WASHINGTON (Nexstar) — Officials from several states were at the White House Thursday to discuss a range of topics, including the battle over opioids.
Federal officials say they’ve been aggressive in fighting the drug scourge. Some local leaders say they are the ones left facing the epidemic on the streets.
“What can we be doing that’s more effective at the local level? That’s number one. And then number two is what additional resources can we get from the federal government?” asked Christian Ziegler, a county commissioner from Sarasota, Florida. His community was hit hard by pill pushing at the height of the opioid epidemic.
“Its really important that we think of this as an addiction crisis,” said Jim Carroll, Director of National Drug Control Policy. He spent Thursday meeting with officials like Ziegler.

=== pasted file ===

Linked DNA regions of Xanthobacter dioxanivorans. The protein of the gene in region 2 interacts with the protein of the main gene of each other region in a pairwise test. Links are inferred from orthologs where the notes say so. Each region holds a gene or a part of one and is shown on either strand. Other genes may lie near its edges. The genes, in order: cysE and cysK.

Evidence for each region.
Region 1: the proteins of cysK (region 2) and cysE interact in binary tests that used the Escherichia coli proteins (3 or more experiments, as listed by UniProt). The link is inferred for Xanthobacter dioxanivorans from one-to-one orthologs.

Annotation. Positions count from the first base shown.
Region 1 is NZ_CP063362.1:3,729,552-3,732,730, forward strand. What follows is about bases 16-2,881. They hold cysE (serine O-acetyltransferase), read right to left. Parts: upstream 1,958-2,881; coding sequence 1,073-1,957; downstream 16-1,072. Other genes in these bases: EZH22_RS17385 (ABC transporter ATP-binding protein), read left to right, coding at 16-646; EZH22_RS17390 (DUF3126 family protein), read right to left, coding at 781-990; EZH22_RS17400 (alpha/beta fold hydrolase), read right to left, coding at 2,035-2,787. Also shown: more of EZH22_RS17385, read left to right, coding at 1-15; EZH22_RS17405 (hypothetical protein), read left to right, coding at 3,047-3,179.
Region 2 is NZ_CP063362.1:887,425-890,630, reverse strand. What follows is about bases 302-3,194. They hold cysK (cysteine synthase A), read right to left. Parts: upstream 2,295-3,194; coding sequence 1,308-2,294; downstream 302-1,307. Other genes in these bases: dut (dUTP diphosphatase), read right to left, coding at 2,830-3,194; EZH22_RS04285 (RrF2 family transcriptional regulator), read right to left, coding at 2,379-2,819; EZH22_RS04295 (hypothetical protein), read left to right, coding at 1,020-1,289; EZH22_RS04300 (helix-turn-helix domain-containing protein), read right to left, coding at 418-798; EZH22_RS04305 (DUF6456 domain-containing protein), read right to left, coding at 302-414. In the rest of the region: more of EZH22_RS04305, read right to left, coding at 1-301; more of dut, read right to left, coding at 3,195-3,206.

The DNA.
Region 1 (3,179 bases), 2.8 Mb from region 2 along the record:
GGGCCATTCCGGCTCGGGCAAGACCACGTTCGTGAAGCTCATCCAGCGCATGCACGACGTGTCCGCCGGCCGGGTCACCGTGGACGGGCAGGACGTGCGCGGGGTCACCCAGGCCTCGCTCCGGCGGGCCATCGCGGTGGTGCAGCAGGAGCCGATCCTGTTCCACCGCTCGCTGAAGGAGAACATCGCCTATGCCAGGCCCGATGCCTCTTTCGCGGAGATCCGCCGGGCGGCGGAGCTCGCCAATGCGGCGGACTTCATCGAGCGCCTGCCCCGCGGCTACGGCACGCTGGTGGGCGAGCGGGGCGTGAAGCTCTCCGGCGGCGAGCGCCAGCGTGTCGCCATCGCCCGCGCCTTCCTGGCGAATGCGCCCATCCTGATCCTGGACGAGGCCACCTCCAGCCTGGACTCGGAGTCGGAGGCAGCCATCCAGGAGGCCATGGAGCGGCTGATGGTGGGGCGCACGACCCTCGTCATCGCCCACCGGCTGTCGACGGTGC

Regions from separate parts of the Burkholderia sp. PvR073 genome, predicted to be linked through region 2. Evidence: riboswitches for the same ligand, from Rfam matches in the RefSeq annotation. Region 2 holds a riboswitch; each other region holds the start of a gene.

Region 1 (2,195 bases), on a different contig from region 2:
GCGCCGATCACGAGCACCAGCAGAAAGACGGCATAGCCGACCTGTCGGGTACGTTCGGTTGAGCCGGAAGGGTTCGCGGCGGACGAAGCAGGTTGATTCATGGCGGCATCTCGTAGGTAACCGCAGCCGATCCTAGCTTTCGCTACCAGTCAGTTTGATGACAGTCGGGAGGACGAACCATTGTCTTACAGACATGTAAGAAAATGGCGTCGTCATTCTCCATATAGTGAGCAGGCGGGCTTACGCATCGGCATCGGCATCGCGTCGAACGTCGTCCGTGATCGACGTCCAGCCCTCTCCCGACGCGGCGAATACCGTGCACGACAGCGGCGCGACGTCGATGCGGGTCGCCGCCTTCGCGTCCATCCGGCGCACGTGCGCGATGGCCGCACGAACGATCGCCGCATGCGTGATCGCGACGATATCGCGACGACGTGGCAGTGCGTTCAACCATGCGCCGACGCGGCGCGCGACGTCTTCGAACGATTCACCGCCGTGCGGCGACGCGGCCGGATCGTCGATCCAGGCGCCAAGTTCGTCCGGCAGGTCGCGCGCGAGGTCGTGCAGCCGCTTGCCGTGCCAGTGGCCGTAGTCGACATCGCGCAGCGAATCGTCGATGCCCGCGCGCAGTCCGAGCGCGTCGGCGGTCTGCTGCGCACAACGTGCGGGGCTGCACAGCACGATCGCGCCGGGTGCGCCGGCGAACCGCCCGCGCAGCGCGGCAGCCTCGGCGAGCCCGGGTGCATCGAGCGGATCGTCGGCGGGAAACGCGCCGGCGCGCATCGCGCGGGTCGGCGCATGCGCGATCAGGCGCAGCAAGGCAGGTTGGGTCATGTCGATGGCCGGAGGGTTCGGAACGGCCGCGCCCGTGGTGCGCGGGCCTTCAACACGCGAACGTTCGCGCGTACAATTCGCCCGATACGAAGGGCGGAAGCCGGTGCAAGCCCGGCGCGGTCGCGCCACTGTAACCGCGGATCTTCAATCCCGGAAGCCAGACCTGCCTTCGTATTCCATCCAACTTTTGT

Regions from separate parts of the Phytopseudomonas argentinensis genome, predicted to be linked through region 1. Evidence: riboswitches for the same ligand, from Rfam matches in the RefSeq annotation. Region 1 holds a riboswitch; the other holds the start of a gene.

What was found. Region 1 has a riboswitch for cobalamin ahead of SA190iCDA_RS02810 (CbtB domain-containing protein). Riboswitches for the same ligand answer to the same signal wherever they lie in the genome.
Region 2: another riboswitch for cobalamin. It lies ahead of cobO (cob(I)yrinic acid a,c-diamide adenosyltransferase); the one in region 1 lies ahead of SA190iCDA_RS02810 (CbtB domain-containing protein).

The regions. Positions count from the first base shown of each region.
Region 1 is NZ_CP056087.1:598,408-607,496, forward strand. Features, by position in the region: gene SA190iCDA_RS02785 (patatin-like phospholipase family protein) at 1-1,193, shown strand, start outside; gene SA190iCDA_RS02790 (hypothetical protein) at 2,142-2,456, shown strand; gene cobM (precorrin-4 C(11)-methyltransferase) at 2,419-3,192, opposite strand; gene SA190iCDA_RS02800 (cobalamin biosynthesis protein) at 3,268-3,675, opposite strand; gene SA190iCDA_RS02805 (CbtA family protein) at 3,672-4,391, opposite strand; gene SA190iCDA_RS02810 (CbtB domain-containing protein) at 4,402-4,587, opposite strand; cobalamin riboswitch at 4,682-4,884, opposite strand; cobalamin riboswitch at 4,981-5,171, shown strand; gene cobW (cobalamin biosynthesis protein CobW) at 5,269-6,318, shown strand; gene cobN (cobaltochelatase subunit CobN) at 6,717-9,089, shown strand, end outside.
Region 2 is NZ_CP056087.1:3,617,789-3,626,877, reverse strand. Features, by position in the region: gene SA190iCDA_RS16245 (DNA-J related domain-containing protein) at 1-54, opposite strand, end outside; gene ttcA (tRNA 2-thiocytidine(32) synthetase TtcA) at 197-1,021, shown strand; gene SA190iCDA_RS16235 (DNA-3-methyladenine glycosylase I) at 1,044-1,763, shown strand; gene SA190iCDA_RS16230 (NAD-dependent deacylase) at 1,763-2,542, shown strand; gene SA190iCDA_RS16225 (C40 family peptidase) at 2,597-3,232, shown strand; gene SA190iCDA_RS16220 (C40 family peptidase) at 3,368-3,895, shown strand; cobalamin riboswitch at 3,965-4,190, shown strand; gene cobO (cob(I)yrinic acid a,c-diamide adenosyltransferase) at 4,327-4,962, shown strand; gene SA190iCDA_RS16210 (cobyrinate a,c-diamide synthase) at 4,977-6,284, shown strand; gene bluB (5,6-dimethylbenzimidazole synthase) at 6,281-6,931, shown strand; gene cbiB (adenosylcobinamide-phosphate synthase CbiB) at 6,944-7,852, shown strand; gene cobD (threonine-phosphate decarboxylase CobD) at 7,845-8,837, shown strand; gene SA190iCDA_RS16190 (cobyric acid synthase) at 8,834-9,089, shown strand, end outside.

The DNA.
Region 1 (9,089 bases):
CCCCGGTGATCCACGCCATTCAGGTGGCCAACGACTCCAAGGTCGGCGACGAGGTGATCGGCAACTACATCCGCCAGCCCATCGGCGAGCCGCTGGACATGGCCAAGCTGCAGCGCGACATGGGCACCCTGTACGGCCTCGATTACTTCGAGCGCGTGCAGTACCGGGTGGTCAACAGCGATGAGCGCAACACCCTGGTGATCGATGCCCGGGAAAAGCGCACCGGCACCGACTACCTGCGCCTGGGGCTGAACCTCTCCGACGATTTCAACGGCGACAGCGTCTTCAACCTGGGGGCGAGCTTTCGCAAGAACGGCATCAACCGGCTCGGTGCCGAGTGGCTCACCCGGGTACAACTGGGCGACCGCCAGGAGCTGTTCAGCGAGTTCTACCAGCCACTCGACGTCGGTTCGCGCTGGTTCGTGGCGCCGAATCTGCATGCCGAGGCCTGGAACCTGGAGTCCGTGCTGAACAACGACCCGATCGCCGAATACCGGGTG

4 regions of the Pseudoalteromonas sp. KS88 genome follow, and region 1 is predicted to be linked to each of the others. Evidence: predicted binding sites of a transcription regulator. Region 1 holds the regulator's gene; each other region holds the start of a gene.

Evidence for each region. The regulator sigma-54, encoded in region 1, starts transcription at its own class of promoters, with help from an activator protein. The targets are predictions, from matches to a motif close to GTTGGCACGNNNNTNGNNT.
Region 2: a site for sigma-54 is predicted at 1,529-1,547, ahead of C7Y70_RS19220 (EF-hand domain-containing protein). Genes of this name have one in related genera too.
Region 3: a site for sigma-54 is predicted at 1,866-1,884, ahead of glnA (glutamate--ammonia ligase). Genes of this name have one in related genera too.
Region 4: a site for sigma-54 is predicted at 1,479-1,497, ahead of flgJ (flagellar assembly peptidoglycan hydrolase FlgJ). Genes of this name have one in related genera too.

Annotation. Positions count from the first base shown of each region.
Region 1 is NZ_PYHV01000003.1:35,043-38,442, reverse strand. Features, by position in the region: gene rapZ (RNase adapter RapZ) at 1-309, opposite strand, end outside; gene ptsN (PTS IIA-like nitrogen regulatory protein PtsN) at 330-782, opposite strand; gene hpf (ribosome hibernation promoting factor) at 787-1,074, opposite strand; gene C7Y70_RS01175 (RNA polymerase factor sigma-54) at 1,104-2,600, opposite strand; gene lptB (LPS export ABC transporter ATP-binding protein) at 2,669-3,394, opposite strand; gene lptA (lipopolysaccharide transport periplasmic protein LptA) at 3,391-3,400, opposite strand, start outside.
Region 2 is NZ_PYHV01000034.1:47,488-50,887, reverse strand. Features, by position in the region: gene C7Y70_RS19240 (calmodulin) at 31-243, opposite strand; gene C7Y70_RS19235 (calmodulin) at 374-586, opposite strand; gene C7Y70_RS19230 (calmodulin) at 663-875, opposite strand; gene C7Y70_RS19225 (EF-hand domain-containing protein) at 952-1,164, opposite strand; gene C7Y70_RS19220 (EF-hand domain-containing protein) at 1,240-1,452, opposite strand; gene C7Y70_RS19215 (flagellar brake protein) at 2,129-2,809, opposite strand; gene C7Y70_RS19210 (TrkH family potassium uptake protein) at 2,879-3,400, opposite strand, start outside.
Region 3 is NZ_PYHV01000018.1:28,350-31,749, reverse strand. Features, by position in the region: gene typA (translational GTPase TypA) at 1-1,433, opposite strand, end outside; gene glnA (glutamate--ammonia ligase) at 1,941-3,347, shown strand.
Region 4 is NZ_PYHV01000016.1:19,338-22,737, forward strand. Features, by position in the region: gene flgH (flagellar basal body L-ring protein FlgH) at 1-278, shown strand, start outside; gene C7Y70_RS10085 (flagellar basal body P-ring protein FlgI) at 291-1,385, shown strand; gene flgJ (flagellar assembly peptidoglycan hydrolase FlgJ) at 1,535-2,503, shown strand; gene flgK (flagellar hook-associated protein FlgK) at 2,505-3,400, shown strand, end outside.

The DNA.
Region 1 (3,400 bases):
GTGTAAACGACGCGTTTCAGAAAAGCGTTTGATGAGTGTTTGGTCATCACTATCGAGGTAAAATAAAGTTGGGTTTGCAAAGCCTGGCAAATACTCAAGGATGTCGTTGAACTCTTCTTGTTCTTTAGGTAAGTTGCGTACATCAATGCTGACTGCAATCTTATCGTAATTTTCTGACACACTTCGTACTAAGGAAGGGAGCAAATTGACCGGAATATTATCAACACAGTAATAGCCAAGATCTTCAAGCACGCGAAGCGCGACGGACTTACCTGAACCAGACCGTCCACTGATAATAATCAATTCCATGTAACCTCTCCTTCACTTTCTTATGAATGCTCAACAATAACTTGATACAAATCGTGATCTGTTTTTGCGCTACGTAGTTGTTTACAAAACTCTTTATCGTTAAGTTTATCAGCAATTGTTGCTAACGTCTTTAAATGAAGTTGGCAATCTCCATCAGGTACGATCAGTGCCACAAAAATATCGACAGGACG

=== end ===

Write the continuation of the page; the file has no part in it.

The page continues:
“I don’t know that I’ve ever seen this kind of outreach to the local level from a level of government above us,” said Ziegler.
Recent data show overdose deaths dropped last year by five percent, the first time a decrease has happened in 30 years. Officials say that’s proof of success and say some states have done even better.
“Florida is about six and a half percent reduction,” said Director Carroll. “In Alabama, they’ve actually doubled the national average, at about 11 percent reduction.”
Data also show an uptick in abuse of other drugs, like meth, especially in rural areas. That’s another issue local agencies are concerned about.
“Some of these officials that we’re meeting with today are from some rural areas, they don’t get a lot of resources, they don’t get a lot of attention, that’s why we’re meeting with them,” said Director Carroll.